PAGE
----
Let’s face it, you’re never totally safe no matter where you are or what you’re doing.  We’ve all seen TV stories about cars crashing into restaurants or building collapses in Florida.  That being said, there are certain common sense precautions we can all take when venturing out on the river.

The first and most important step for personal safety when out on the river is to wear your PFD (personal floatation device).  This is especially important if you are a weak swimmer, or if the river is high with a strong current, or if the river water is cold.  Coast Guard regulations require there to be at least one PFD for each individual in your watercraft, and children under the age of 13 are required to wear their PFD the whole time while out on the water.  Make sure your PFD is the right size and fits properly by trying it on before venturing forth.  Most PFD’s are categorized by the participants weight from: UNDER 50 pounds, 50 to 90 pounds, and OVER 90 pounds.

Personal flotation device

Weather is another important factor when planning on being outside for a good part of the day.  If it is early or late season, be prepared to guard against hypothermia.  Choose clothing that wicks moisture to help keep you warm even when wet such as polypropylene, polyester, nylon, wool, or silk.  In reality, most of our clothing like jeans, hoodies, and sweatshirts is made from cotton.  Cotton absorbs moisture and will not keep you warm when wet, so avoid cotton.  And if you do end up in the water in the off season, get out of cold water as fast as you can.  Cold water will rapidly sap all your strength and leave you helplessly floating in your PFD.  A good rule of thumb is have a minimum of three watercraft when paddling in the cold.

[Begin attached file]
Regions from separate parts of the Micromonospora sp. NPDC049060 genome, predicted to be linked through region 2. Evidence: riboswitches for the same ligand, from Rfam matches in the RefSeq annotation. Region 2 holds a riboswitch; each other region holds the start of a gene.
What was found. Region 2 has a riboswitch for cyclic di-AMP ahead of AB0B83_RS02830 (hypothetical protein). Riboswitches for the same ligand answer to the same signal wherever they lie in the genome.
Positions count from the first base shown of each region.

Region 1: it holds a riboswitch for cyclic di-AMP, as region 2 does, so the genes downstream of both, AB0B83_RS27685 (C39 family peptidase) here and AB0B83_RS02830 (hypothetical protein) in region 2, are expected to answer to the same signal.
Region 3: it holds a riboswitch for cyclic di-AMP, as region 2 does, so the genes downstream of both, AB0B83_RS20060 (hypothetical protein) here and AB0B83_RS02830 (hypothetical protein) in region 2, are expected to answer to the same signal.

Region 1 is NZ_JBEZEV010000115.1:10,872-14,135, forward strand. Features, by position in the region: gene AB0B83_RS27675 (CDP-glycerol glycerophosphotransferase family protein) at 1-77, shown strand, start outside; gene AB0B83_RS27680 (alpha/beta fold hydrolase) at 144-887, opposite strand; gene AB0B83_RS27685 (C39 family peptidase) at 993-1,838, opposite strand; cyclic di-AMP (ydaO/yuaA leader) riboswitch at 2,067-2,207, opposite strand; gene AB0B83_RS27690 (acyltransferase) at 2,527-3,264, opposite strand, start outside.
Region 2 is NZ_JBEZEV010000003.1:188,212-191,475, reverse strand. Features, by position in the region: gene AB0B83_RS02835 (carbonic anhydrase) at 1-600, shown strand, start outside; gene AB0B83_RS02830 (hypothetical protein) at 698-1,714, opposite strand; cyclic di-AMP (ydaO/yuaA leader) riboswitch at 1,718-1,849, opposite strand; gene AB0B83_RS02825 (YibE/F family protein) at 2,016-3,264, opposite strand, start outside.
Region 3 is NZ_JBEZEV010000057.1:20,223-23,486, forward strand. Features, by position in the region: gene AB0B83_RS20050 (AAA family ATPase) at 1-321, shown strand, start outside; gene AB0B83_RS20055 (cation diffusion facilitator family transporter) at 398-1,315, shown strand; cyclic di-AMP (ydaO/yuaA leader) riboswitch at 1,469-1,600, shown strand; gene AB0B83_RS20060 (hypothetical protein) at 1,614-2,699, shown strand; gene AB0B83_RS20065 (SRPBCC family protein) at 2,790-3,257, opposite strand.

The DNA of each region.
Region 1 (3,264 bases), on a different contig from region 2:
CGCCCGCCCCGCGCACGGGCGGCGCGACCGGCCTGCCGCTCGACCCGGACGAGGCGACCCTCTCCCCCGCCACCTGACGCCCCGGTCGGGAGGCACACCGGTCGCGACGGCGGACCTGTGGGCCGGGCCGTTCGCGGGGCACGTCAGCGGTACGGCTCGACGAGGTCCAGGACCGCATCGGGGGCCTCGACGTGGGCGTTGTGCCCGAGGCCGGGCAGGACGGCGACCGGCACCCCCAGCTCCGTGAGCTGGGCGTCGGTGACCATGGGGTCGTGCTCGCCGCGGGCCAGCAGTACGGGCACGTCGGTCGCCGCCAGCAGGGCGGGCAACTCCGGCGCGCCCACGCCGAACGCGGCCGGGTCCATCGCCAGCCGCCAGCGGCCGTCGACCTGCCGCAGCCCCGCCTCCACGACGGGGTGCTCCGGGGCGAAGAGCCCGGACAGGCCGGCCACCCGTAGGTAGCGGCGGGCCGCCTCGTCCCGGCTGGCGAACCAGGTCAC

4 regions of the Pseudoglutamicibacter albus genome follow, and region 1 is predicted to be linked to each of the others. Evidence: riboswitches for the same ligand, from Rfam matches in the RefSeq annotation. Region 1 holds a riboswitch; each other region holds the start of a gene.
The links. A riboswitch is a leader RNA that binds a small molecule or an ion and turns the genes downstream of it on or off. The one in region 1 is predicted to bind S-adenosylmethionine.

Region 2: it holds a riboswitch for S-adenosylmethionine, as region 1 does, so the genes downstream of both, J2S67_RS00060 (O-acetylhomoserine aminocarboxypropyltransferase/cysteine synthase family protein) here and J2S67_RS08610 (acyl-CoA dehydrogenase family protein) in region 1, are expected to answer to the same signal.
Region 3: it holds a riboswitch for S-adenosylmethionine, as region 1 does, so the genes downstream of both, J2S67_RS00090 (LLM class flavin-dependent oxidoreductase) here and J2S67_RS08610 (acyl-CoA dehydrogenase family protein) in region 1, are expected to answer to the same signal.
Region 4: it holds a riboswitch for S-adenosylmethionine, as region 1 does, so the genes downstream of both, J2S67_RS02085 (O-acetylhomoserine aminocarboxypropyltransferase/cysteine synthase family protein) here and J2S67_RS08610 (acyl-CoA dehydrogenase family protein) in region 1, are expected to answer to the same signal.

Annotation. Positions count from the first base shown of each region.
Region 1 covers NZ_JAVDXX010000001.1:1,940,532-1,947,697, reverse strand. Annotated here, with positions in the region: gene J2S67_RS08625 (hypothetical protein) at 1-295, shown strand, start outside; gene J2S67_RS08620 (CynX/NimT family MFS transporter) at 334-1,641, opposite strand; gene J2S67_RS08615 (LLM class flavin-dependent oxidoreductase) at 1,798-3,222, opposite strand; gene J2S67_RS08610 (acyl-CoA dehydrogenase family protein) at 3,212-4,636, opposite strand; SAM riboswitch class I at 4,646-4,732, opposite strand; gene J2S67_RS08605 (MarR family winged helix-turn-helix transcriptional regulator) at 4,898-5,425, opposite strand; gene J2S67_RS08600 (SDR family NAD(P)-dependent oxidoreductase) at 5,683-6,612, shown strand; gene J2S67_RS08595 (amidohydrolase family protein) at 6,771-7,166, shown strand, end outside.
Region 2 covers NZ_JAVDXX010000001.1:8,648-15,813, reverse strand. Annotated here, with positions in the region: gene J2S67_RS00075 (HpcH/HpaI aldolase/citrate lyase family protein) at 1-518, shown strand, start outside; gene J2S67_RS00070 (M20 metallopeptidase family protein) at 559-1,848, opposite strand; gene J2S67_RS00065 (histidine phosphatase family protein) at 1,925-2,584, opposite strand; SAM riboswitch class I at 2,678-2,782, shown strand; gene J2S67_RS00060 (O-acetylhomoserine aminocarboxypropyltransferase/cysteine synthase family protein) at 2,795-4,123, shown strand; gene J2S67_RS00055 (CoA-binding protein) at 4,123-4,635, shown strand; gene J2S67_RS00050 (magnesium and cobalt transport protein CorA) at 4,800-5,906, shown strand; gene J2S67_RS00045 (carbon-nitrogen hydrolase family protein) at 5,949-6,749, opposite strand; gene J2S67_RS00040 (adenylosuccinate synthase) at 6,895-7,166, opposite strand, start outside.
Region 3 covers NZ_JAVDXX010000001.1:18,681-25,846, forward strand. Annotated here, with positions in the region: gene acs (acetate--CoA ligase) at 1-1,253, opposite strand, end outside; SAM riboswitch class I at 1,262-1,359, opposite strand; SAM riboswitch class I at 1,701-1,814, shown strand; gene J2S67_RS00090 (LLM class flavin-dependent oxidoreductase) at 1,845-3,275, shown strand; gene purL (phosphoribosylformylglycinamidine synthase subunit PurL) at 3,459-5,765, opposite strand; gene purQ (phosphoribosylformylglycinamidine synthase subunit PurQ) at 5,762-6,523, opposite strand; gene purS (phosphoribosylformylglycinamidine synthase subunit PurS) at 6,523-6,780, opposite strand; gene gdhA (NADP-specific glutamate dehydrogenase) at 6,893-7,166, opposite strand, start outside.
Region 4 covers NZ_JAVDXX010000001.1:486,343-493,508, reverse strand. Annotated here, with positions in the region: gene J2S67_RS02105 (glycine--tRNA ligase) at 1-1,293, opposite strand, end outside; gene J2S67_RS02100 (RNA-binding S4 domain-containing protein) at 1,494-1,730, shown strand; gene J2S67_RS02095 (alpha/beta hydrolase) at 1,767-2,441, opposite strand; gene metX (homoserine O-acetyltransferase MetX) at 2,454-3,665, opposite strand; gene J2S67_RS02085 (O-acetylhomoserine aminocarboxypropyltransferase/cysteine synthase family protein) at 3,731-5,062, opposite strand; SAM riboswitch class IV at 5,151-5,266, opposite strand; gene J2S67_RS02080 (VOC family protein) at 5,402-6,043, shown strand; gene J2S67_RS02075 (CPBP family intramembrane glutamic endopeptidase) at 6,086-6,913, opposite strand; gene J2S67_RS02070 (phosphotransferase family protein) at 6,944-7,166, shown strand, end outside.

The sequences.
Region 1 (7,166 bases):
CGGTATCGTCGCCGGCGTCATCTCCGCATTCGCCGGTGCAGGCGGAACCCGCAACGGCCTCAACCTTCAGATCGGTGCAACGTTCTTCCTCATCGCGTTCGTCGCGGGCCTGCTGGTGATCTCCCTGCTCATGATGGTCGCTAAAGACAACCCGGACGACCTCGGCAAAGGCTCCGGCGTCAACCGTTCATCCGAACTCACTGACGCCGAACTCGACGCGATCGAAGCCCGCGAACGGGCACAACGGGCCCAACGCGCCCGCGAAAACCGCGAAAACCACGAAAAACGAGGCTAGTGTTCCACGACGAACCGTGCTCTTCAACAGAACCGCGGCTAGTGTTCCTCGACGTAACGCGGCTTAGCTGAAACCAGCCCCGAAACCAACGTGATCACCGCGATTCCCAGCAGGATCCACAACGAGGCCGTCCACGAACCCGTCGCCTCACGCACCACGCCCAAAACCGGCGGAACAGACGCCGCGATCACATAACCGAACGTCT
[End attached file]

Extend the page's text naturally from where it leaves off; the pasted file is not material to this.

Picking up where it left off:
Weather, of course, can be fickle with the sudden approach of a summer thunderstorm spouting dangerous lightning and strong winds.  Be aware of what’s going on around you and pull off the river before the storm hits.  Seek as clear a spot as you can find and avoid tall trees if possible.  Pull the watercraft well up off the river, flip it over and crawl underneath.  These summer storms usually blow through fairly quickly and you should be on your way again within an hour or so.

And beware of dehydration which can sneak up on you and cause heat exhaustion or even heat stroke.  Bring plenty of water and sport drinks to keep yourself hydrated.  Be advised beer and alcohol in general has the opposite effect by causing dehydration and worse.  In fact, alcohol consumption on the river is just a bad idea.  The effects are exasperated by the hot sun and your judgement is compromised.  Leave the bottled fun for after the run, and make the drive home safe and sober.

Save yourself from days of agony and sleepless nights by protecting yourself against sunburn.  Use at least 30 SPF sunscreen liberally applied.  Don’t forget the top of your head, your nose, your knees, and the tops of your feet (the second worst place to get sunburned).  Remember, old sunscreen goes bad and becomes ineffective.  Look for an expiration date (often molded into the bottom seal of the tube), apply at least 20 minutes before exposure, and reapply every couple of hours or so.

Proper foot protection is another important aspect of river adventuring.  The bottom of the Shenandoah River is rocky and may contain not only sharp rocks but occasional broken glass or metal bits.  You may not be able to properly treat a lacerated foot for hours thus increasing the possibility of developing a nasty infection.  Protect you feet by wearing an old pair of sneakers or a proper river shoe with a covered toe.  Flip flops are totally inadequate and bare foot is out of the question.